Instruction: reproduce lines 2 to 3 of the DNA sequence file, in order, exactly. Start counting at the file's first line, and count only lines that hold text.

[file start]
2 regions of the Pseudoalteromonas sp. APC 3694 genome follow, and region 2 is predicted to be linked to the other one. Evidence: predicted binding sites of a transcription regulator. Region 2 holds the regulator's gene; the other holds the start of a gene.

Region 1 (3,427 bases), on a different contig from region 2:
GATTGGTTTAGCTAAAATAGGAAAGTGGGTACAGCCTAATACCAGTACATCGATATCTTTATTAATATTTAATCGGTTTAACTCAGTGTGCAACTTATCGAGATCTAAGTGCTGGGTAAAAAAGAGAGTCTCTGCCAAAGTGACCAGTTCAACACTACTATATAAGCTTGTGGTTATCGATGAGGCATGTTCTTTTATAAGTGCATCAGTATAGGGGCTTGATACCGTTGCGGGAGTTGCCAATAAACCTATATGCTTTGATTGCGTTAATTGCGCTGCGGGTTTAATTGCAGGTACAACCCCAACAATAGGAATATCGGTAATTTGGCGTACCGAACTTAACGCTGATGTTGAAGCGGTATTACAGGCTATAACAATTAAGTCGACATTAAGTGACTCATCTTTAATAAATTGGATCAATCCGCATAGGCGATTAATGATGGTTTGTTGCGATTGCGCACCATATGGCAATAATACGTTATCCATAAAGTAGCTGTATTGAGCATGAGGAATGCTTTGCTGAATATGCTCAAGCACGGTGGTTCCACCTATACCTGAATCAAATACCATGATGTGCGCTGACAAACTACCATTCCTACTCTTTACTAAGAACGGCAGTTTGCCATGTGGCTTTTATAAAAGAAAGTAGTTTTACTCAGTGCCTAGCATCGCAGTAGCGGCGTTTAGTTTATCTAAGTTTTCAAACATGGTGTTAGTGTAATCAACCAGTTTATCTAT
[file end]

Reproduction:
Region 1 (3,427 bases), on a different contig from region 2:
GATTGGTTTAGCTAAAATAGGAAAGTGGGTACAGCCTAATACCAGTACATCGATATCTTTATTAATATTTAATCGGTTTAACTCAGTGTGCAACTTATCGAGATCTAAGTGCTGGGTAAAAAAGAGAGTCTCTGCCAAAGTGACCAGTTCAACACTACTATATAAGCTTGTGGTTATCGATGAGGCATGTTCTTTTATAAGTGCATCAGTATAGGGGCTTGATACCGTTGCGGGAGTTGCCAATAAACCTATATGCTTTGATTGCGTTAATTGCGCTGCGGGTTTAATTGCAGGTACAACCCCAACAATAGGAATATCGGTAATTTGGCGTACCGAACTTAACGCTGATGTTGAAGCGGTATTACAGGCTATAACAATTAAGTCGACATTAAGTGACTCATCTTTAATAAATTGGATCAATCCGCATAGGCGATTAATGATGGTTTGTTGCGATTGCGCACCATATGGCAATAATACGTTATCCATAAAGTAGCTGTATTGAGCATGAGGAATGCTTTGCTGAATATGCTCAAGCACGGTGGTTCCACCTATACCTGAATCAAATACCATGATGTGCGCTGACAAACTACCATTCCTACTCTTTACTAAGAACGGCAGTTTGCCATGTGGCTTTTATAAAAGAAAGTAGTTTTACTCAGTGCCTAGCATCGCAGTAGCGGCGTTTAGTTTATCTAAGTTTTCAAACATGGTGTTAGTGTAATCAACCAGTTTATCTAT